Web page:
MIKE BURKE

Allegany Radio Corporation Sports

Thus, the Ben Roethlisberger era has apparently come to an end, although no official announcement has yet been made.

And just like that, 18 seasons of sustained excellence on the field for the Pittsburgh Steelers is over. Kaput. Finito. Because even if Big Ben changes his mind – as he has only led us to believe he is retiring – and comes back for another season to play, it won’t be with the Steelers. They’ve had enough. They had enough long ago.

If Roethlisberger won’t move along? The Steelers definitely will.

Big Ben, you see, isn’t really a big hit within the friendly confines of Rooneyville, no matter how touching his teary performance in discussing the wonderfulness of the Rooney family on Sunday night may have seemed to be after he had quarterbacked his final game for the Steelers – a 42-21 first-round playoff loss in Kansas City.

The guy was a great quarterback – not so much now, because he’s almost 40; which, granted, I’d love to be 40 again, but not to play NFL quarterback – but he is not a nice person. And it seems he rarely has been.

Be that as it may, the NFL has chosen to ignore it, and then the Steelers followed suit in ignoring the two sexual assault accusations against him in successive years, 2009 and 2010, although they did hand down a very stern six-game suspension after the second one, which, of course, he got off early on for … wait for it … good behavior?

But, he passed for over 64,000 yards, completed 5,440 passes, passed for over 400 touchdowns and the Steelers won two Super Bowls and went to another one.

He was a tough player and, in the Tom Brady age of Protect the Quarterback, none of those rules to protect the quarterback seemed to apply to him. He took a beating on the field, almost to the end. Maybe that was because nobody in the league liked him as he gave every indication he thought of himself through most of his career to be the entitled quarterback, at least off the field.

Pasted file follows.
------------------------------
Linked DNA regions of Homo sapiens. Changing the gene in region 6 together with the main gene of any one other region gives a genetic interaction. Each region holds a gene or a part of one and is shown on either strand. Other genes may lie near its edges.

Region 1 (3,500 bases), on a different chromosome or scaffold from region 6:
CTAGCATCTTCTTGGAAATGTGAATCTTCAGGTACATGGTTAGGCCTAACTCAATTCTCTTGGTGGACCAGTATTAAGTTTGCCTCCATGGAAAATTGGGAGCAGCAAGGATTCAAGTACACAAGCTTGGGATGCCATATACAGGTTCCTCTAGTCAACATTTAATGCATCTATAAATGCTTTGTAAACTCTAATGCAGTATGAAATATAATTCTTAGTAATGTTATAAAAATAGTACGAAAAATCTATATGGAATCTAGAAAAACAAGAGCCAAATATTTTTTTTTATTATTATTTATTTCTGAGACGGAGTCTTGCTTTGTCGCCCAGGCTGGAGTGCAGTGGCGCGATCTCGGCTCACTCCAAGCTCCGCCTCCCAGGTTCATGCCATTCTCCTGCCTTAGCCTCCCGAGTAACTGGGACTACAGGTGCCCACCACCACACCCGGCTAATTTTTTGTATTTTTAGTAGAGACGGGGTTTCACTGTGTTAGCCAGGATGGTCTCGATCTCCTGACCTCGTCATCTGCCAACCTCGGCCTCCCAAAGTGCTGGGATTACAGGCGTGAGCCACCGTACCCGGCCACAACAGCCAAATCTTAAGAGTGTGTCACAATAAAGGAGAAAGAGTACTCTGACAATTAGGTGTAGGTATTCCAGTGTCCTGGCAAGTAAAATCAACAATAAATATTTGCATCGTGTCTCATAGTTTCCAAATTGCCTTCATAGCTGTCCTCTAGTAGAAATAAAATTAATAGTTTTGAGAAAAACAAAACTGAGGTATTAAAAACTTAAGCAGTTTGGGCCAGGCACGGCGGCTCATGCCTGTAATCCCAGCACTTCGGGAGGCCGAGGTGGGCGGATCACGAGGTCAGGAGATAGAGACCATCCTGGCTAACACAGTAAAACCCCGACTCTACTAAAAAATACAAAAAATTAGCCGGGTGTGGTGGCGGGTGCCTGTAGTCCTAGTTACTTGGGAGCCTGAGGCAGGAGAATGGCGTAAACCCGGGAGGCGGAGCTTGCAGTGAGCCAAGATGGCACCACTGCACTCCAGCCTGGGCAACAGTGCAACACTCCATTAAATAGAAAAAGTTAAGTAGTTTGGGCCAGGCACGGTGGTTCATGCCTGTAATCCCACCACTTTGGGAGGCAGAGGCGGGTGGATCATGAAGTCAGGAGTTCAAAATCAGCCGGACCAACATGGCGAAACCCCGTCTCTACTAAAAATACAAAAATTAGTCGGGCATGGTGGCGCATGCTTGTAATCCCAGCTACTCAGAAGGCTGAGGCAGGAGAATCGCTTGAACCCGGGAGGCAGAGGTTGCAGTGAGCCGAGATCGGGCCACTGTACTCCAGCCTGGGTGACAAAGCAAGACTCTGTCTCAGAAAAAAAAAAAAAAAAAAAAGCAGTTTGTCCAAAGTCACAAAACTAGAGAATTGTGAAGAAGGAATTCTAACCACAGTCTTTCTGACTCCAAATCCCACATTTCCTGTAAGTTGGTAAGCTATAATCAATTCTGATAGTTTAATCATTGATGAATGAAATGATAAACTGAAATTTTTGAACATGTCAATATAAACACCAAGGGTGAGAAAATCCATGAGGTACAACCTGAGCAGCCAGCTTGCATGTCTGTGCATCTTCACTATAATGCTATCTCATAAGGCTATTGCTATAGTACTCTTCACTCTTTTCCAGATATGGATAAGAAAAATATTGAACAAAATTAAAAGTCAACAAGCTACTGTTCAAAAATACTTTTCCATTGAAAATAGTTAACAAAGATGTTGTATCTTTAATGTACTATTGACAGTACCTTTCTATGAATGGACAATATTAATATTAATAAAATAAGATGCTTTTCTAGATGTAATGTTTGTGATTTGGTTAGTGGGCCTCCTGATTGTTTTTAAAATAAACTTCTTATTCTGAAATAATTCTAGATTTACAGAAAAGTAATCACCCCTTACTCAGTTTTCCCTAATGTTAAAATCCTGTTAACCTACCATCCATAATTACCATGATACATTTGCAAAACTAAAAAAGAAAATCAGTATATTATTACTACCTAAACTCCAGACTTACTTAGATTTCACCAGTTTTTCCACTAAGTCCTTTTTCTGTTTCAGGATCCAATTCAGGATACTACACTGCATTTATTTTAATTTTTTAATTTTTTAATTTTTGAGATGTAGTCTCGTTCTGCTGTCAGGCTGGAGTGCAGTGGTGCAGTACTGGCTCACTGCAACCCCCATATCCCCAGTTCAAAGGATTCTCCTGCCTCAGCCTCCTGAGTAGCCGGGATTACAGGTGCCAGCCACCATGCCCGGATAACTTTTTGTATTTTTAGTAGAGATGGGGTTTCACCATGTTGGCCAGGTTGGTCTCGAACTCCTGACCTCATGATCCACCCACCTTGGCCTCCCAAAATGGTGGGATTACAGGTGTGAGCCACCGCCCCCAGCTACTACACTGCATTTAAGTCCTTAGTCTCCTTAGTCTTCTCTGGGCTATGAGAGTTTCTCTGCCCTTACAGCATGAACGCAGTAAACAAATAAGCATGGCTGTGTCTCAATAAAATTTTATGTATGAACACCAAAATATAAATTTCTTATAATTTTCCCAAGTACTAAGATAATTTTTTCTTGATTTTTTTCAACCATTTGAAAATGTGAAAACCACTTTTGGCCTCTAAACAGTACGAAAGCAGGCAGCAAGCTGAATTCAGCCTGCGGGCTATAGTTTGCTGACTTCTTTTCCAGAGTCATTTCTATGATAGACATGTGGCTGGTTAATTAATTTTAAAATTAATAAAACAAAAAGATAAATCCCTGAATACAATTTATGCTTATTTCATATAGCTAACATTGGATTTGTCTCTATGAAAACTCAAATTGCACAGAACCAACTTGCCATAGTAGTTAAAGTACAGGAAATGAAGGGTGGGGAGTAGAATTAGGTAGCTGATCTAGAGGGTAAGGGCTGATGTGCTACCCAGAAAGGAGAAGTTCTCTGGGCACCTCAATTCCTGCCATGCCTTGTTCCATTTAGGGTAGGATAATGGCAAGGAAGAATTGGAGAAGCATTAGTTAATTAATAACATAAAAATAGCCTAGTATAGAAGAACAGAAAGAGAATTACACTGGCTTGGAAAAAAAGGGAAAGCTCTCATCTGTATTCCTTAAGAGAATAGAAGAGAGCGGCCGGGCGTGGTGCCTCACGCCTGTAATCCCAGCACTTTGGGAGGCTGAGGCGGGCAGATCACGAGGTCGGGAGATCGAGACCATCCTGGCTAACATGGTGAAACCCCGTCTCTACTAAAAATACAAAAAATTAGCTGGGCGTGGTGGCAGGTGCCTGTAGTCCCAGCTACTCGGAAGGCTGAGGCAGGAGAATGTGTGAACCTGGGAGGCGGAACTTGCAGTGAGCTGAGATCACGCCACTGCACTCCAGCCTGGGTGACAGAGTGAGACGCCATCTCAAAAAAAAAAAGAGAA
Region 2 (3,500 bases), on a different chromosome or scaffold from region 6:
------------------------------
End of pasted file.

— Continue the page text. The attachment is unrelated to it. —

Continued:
And with the way he was treated by the league, by the media and by the Steelers (remember, Image is Everything) in the way they all came to ignore oh, that, he was the entitled quarterback.

This whole contrived farewell the past couple of weeks was never more laughable than when Bill Cowher, Roethlisberger’s first professional head coach, interviewed him for last weekend’s pre-game show on CBS. So touching. So nostalgic. Such bull …

Cowher didn’t even want to draft Roethlisberger. He and director of football operations at the time, Kevin Colbert, wanted to draft a guard out of Arkansas. But owner Dan Rooney stepped in and said he seemed to recall the last time the Steelers drafted a quarterback in the first round, they went on to win four Super Bowls.

So, the Steelers drafted Roethlisberger with the 11th pick of the 2004 draft, and they won two Super Bowls.

(By the way, not even a Steelers fan here, but Terry Bradshaw is the most underrated quarterback in NFL history … THE MAN WON FOUR SUPER BOWLS and idiots still say he is stupid.)

So good luck to Big Ben in retirement – unless he changes his mind and takes a bundle of sawed-off Danny Snyder’s money and ends up playing for the soon to be renamed and rebranded Washington Football Team (more on them later this week). He was a great, great football player – a great, great quarterback, even in today’s flag football day and age. He was a throwback. He was tough. He was a winner. But pardon some of us for not having too many warm and fuzzies about him as a person.

The Steelers will move on; they always do. They have great ownership (for this racket of a TV show), they have a great organization, the most loyal fans in the world; they have a great, unappreciated head coach (who should not be unappreciated); they have a pretty damn good defense and they have the makings of a very good running game and some fine receivers, if they can ever make a play in a big game.

The Steelers will find a quarterback, more than likely a mobile one. The Steelers will move on, and the Steelers will win again relatively soon.

Ben Roethlisberger is a first-ballot Hall of Famer. He will not be the first self-absorbed, not-nice person to have a bust in Canton, Ohio. Far from it.

Good riddance to him. Everybody will be just fine.

Mike Burke writes about sports and other stuff for Allegany Radio and Pikewood Digital. He began covering sports for the Prince George’s Sentinel in 1981 and joined the Cumberland Times-News sports staff in 1984, serving as sports editor for over 30 years. Contact him at [email protected] and follow him on Twitter @MikeBurkeMDT